Although my oncologist told me it might be one of chemotherapy’s side effects, when clumps of my hair started showing up on my pillowcase, in my bathroom sink, and on the driver’s seat of my truck, the first thing I did was cry. This hair shedding was just one more reminder that I was losing control of my body, and my life.
Then a co-worker told me that when her mother began to lose her hair because of chemotherapy, she defiantly chose to fight back, declaring that she would not let cancer take away one more thing. So, she got a buzz cut.
I decided to follow this brave woman’s lead. A friend who knew a local barber took me to her barbershop after it closed for the day. The barber informed me that I was not her first “chemo cut,” in fact, she considered the act of giving these haircuts to be an honor, a personal mission, free of charge.
Sense of Empowerment
Because of her kindness and because having my head shaved was my choice, I felt an unexpected sense of empowerment and calm as she started to cut my hair, although I did cringe a little to see handfuls of it on the floor around her feet. When she turned on the electric clippers, she paused and asked, “You ready?” I was.
The vibration from the clippers made my head hum. She began on one side behind my ear, and worked the clippers toward the center, then repeated the process on the other side. I remembered hearing there’s no way of telling how your hair will grow back. I hoped mine would be thicker, a slightly different color or texture. I remembered seeing a farmer plow a field once. A lot can pass through your mind when your head is being shaved.
An Envelope of Hair
Once it was clear we had gone past the point of no return, the 3 of us joked around about how much money I’d save on shampoo, conditioner, and haircuts. At one point, after she’d intentionally buzzed everything but a small tuft on the back of my head, which she showed me in a handheld mirror, the 3 of us laughed and sang a slightly off-key round of “Hare Krishna, Hare Krishna.” Then she buzzed the tuft. After sweeping the floor, she put my hair in an envelope, and gave it to me, along with well-wishes and a good hug.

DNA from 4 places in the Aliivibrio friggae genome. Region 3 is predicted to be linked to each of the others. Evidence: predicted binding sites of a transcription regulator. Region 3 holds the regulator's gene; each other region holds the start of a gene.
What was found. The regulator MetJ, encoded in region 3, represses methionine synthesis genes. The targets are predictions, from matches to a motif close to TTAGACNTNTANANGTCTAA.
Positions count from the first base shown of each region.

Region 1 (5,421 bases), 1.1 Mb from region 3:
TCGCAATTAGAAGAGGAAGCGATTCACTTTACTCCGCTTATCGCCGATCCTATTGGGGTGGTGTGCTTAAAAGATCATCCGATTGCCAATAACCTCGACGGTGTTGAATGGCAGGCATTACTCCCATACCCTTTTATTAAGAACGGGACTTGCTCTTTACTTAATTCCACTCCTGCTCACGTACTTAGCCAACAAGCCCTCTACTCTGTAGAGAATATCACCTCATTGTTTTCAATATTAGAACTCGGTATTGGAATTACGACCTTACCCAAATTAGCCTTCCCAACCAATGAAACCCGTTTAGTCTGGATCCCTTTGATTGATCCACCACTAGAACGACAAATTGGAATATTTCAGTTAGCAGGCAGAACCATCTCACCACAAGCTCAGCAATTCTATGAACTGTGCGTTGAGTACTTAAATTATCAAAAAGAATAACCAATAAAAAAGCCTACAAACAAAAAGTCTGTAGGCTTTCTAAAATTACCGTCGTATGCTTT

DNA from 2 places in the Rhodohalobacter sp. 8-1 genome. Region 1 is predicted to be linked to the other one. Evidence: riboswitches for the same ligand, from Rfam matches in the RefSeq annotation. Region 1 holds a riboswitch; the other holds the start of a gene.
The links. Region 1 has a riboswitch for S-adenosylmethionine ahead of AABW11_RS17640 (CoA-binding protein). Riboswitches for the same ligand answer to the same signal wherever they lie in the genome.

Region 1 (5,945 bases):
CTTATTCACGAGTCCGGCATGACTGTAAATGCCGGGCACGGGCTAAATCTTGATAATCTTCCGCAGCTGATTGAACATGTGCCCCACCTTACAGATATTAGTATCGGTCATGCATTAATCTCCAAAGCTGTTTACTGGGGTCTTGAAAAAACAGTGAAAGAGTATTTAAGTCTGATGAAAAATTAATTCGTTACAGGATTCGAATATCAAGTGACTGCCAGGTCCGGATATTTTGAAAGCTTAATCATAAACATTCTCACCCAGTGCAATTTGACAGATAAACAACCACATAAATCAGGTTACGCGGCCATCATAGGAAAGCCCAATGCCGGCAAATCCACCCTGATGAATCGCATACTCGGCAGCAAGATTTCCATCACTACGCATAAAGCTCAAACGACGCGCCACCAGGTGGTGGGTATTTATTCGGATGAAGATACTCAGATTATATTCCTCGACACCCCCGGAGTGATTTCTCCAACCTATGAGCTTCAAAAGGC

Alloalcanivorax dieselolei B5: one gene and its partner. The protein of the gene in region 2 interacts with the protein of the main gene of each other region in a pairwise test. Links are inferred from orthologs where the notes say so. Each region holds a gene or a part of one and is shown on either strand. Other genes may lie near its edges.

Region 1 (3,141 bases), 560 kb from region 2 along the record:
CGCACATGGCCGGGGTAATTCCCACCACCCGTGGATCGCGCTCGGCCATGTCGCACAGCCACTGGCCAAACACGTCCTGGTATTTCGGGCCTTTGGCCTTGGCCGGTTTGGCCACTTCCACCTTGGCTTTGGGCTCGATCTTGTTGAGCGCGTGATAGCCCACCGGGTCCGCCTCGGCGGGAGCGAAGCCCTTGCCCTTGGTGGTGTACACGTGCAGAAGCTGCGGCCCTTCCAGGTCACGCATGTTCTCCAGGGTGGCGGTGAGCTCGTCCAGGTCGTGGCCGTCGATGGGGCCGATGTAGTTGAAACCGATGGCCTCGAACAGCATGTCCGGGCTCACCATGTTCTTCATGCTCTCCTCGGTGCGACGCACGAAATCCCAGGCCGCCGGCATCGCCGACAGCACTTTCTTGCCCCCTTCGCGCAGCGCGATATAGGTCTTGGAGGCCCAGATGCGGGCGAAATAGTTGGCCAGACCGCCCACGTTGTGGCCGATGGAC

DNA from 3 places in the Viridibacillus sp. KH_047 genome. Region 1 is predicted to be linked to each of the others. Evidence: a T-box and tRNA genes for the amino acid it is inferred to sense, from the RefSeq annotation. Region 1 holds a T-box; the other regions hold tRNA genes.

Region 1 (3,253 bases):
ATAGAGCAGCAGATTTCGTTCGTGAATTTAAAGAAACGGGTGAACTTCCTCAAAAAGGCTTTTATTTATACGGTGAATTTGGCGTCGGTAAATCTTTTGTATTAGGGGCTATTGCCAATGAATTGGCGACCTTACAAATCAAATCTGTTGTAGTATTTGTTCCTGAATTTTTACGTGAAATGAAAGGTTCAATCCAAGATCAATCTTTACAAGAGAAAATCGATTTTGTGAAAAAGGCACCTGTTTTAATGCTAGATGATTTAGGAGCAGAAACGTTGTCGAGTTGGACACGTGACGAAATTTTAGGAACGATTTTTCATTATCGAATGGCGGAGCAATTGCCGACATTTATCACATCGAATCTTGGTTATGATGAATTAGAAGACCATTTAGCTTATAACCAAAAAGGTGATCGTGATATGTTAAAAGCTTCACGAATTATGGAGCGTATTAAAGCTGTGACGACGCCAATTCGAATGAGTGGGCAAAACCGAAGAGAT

I was sorry I had not thought to bring a hat along, and feared that as we walked back to the car, people who passed us on the street would stare at me, then quickly turn away with a look of shock on their faces. But no one seemed to notice. I shyly rubbed my hand over my head, and for the first time in my life felt the slightly irregular contours of its terrain.
I lived in a small town in the midst of a ponderosa pine forest, and one of my favorite hiking spots was a few miles from town off an old forest service road. As my friend drove us in that direction, I stuck my head out the window to see how the wind felt on it. It felt pretty good. We turned off and headed down a gravel road, stopping beside a clear-cut opening in the forest. A small stand of fluttering aspens jutted up in the distance on the crest of a hill, like a marker on the landscape.
We climbed the hill and stood beside the trees. I have heard that sometimes birds use hair to strengthen their nests, so I gave my friend a handful from the envelope, and we broadcast my hair, watching as a slight breeze lifted and scattered it around. Some of it disappeared in the distance. Some was caught in the aspen branches and dangled there like thin strands of tinsel.
We stood quietly for a moment, then walked back to the car and headed toward town and the next unknown. I stuck my head out of the window again and cried a little more—only this time, for joy.